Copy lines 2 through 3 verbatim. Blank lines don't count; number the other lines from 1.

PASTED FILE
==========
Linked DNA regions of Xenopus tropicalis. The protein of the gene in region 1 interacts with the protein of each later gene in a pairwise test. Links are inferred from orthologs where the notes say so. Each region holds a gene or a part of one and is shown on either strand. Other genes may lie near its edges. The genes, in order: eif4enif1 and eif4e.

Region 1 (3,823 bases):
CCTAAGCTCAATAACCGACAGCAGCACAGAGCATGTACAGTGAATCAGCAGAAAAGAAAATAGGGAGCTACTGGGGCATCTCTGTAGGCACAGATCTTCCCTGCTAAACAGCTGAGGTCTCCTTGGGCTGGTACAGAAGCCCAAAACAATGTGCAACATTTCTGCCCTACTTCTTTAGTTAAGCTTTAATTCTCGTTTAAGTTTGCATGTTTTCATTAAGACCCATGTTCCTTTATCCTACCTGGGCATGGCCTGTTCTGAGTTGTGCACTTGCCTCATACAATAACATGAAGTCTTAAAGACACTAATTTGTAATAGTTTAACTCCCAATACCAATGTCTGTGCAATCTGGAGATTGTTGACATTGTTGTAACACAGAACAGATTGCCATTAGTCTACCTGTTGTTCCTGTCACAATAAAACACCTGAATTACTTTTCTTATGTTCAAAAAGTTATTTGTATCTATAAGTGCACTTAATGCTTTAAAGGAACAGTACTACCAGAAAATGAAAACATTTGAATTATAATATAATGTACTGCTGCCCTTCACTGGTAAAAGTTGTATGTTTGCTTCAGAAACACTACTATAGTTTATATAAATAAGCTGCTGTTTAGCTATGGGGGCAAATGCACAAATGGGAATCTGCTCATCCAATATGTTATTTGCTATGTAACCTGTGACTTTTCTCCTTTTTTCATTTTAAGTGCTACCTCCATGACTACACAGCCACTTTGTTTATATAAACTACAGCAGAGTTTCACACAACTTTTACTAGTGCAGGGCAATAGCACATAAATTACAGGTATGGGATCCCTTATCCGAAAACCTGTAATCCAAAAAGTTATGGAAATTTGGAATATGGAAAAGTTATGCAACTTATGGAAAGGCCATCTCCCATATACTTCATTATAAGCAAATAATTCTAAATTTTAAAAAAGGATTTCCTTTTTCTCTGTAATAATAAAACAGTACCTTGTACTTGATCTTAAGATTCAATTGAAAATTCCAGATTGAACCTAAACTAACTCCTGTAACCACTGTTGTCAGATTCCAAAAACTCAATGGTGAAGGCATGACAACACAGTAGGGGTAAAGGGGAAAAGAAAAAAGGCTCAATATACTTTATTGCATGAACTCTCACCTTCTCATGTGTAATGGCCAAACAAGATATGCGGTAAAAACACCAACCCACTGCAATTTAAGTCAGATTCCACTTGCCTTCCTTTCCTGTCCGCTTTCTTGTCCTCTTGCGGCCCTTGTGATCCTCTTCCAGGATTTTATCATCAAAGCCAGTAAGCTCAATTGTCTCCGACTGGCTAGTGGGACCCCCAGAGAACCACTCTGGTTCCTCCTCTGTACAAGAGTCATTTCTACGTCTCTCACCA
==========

Region 1 (3,823 bases):
CCTAAGCTCAATAACCGACAGCAGCACAGAGCATGTACAGTGAATCAGCAGAAAAGAAAATAGGGAGCTACTGGGGCATCTCTGTAGGCACAGATCTTCCCTGCTAAACAGCTGAGGTCTCCTTGGGCTGGTACAGAAGCCCAAAACAATGTGCAACATTTCTGCCCTACTTCTTTAGTTAAGCTTTAATTCTCGTTTAAGTTTGCATGTTTTCATTAAGACCCATGTTCCTTTATCCTACCTGGGCATGGCCTGTTCTGAGTTGTGCACTTGCCTCATACAATAACATGAAGTCTTAAAGACACTAATTTGTAATAGTTTAACTCCCAATACCAATGTCTGTGCAATCTGGAGATTGTTGACATTGTTGTAACACAGAACAGATTGCCATTAGTCTACCTGTTGTTCCTGTCACAATAAAACACCTGAATTACTTTTCTTATGTTCAAAAAGTTATTTGTATCTATAAGTGCACTTAATGCTTTAAAGGAACAGTACTACCAGAAAATGAAAACATTTGAATTATAATATAATGTACTGCTGCCCTTCACTGGTAAAAGTTGTATGTTTGCTTCAGAAACACTACTATAGTTTATATAAATAAGCTGCTGTTTAGCTATGGGGGCAAATGCACAAATGGGAATCTGCTCATCCAATATGTTATTTGCTATGTAACCTGTGACTTTTCTCCTTTTTTCATTTTAAGTGCTACCTCCATGACTACACAGCCACTTTGTTTATATAAACTACAGCAGAGTTTCACACAACTTTTACTAGTGCAGGGCAATAGCACATAAATTACAGGTATGGGATCCCTTATCCGAAAACCTGTAATCCAAAAAGTTATGGAAATTTGGAATATGGAAAAGTTATGCAACTTATGGAAAGGCCATCTCCCATATACTTCATTATAAGCAAATAATTCTAAATTTTAAAAAAGGATTTCCTTTTTCTCTGTAATAATAAAACAGTACCTTGTACTTGATCTTAAGATTCAATTGAAAATTCCAGATTGAACCTAAACTAACTCCTGTAACCACTGTTGTCAGATTCCAAAAACTCAATGGTGAAGGCATGACAACACAGTAGGGGTAAAGGGGAAAAGAAAAAAGGCTCAATATACTTTATTGCATGAACTCTCACCTTCTCATGTGTAATGGCCAAACAAGATATGCGGTAAAAACACCAACCCACTGCAATTTAAGTCAGATTCCACTTGCCTTCCTTTCCTGTCCGCTTTCTTGTCCTCTTGCGGCCCTTGTGATCCTCTTCCAGGATTTTATCATCAAAGCCAGTAAGCTCAATTGTCTCCGACTGGCTAGTGGGACCCCCAGAGAACCACTCTGGTTCCTCCTCTGTACAAGAGTCATTTCTACGTCTCTCACCA